Spanish, surf, yoga and no sun


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South America » Ecuador
October 18th 2013
Published: October 20th 2013
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Ok, here we are at the place that was supposedly a tropical paradise. We spent pretty much two weeks here, and how many times have we seen the sun peak from the midst of greyness - maybe twice. Not only the constantly grey skies, but also the temperature has persistently stayed in the lower 20s, if even that. We have slept with woolly socks on, and once I considered wearing my technical underwear when going to the beach to watch the sunset! When you know a place is basically on the equator and on sea level, you just assume it's all hot, sunny and nice. Now we know that September to November are the coolest months in this area, and citing the owner of the Spanish, yoga and surf school we are attending, this area has the shittiest weather of all Ecuador, and basically of all the long North Peruvian - Ecuadorian coast. It should get sunny again in November-December, though.

So, the village we stayed in was called Ayampe. It's a tiny place without any of the crazy party resort atmosphere of the neighboring Montañita. We are just too old for all that. Ayampe proved to be a good choice. We woke up to roosters every morning, we could walk from one end of the village to another in five minutes, the place is mostly inhabited by local families, as well as a small community of foreigners running tourism related businesses. It’s one of those places where everyone knows each other, and where you actually greet all the people you see on the street. Nice and cozy!

So, despite the weather, we really enjoyed our calm time in Ayampe. We will miss everything about it, except perhaps our room (which was so humid that even our towels, which we never used, were moist at the end), and of course the weather. Besides nice and relaxing, it was useful too, as after just 40 hours of intensive studying, we actually manage to have a conversation in Spanish now. Well, among ourselves or with the teacher mainly; whenever we encounter someone in the real world speaking in Spanish to us, we are still like "errrr...que....?" a lot of the time. At times attending the Spanish class seemed like hard work draining all energy from us by the end of the class– four hours of intense private lessons a day, five days a week, was quite much. In addition to that, we had homework to do too. We are quite glad to resume the holidays now.

It’s remarkable that in those weather circumstances we got ourselves into the sea for surf lessons twice. It’s a pity we didn’t complete more lessons than that, because our ability to surf way exceeded my expectations, and we were doing good progress. We got to the point where the teacher would push us on the wave while we laid on the board on our stomachs, and then we would surf the board towards the beach. Using this assisted technique, by our second lesson we were able to stand up on the board and ride the wave most of the times. Leo tried the paddling too, but we didn’t get very far with that yet. It was great fun, not to mention great exercise, and I’m certainly looking forward to learning more, but then the weather must be better!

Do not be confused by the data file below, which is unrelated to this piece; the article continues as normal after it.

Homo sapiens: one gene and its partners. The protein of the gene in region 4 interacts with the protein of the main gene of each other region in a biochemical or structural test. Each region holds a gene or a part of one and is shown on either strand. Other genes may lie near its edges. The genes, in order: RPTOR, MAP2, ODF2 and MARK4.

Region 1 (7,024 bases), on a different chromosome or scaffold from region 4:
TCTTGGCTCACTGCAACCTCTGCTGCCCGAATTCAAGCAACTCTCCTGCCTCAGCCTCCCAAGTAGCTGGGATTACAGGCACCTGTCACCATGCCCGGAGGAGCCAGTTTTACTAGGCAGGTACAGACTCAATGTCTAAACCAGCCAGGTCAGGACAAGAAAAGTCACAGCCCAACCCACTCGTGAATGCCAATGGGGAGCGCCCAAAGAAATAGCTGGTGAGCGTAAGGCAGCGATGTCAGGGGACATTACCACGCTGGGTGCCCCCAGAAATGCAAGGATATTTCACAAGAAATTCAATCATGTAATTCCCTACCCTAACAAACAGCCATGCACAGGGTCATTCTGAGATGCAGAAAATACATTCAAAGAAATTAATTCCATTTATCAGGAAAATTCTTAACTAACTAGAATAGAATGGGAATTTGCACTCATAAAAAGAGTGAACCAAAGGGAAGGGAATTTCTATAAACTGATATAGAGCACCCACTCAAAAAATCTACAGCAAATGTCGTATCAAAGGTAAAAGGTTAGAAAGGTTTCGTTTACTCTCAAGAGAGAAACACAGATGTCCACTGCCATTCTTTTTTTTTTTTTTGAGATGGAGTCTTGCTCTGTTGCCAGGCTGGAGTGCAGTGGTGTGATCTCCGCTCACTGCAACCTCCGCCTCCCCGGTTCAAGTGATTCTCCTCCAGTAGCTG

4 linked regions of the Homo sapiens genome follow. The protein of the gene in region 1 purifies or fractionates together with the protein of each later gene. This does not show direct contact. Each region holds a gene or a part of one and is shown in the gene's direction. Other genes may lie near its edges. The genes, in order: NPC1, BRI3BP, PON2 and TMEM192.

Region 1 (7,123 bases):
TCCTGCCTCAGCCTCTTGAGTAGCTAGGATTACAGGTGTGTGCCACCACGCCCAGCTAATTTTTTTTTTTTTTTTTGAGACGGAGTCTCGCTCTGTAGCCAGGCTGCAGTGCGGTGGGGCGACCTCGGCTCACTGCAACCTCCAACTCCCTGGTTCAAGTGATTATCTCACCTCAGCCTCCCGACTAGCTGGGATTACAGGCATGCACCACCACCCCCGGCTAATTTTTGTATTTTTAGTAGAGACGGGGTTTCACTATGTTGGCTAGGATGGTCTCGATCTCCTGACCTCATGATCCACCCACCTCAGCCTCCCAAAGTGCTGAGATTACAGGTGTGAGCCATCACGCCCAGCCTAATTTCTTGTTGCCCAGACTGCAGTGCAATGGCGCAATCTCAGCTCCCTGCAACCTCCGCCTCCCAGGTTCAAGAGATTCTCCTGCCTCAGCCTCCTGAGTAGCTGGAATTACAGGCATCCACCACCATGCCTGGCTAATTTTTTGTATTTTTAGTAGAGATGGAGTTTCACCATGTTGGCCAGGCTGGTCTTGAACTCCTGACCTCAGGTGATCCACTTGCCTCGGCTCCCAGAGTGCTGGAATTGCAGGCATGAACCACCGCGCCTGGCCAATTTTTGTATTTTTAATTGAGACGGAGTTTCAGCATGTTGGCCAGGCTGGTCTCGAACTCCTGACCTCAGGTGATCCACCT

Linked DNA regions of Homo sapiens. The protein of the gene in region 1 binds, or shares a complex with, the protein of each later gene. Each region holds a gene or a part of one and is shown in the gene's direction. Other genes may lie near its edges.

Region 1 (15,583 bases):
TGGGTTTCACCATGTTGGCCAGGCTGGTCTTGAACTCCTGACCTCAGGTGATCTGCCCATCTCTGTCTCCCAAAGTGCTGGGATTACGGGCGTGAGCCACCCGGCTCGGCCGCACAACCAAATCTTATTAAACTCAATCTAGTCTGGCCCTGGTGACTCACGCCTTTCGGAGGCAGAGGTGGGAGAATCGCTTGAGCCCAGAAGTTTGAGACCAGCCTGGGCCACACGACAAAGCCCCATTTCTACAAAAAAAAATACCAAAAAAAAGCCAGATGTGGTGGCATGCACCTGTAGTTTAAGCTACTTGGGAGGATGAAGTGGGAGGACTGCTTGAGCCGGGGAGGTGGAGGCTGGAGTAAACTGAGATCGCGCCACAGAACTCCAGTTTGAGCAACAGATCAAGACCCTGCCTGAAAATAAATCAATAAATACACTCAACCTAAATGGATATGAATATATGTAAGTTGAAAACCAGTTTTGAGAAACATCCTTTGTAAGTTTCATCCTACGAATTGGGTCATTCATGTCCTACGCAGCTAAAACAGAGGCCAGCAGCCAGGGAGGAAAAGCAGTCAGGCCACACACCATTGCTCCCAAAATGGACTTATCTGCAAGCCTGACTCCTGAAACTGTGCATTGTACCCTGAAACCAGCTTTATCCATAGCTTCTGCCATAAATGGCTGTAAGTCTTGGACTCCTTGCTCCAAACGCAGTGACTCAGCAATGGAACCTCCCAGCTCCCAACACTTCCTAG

Another new sport we found in Ayampe was yoga, and we got a bit excited about that too. I’ve always thought I’m way too stiff to do yoga, but now I realized that is not the case. Ok, compared to the super stretchy teacher, we probably looked like stiff 90 year olds attempting to do some of the poses (especially standing in the shape of an A), but hey, the only direction from that point is forward, right? We are already planning to continue yoga once we are back home. Let’s see if we still remember this next year.

Ayampe also has the friendliest dogs ever, and there are lots of them. The other night we walked to a restaurant a bit further away, up a jungle hill. It was dark when we finished our meal, and I wasn't crazy about walking through the jungleish path, and then the empty and unlit road back to our hostel. But no need to worry: we got two escorts bringing us back home safely. These two big but friendly dogs of the restaurant started showing us way through the dark path out of the restaurant yard, and ended up sitting on our porch at the hostel for some good scratching. Leo actually had to walk them almost back home to get them to leave. Sweet guys

Our time in Ayampe with Spanish studies is now over, but we have tentative plans to continue with the latter after few weeks. We gave up on the idea of trying to proceed up further North on the Ecuadorian coast in search of heat and sun, and instead decided to return to civilization. Next few weeks will be spent exploring some of the Ecuadorian cities, and other sights, but after that chances for good weather should already be better on the coast, so we might return for one or two weeks of more Spanish and surf.


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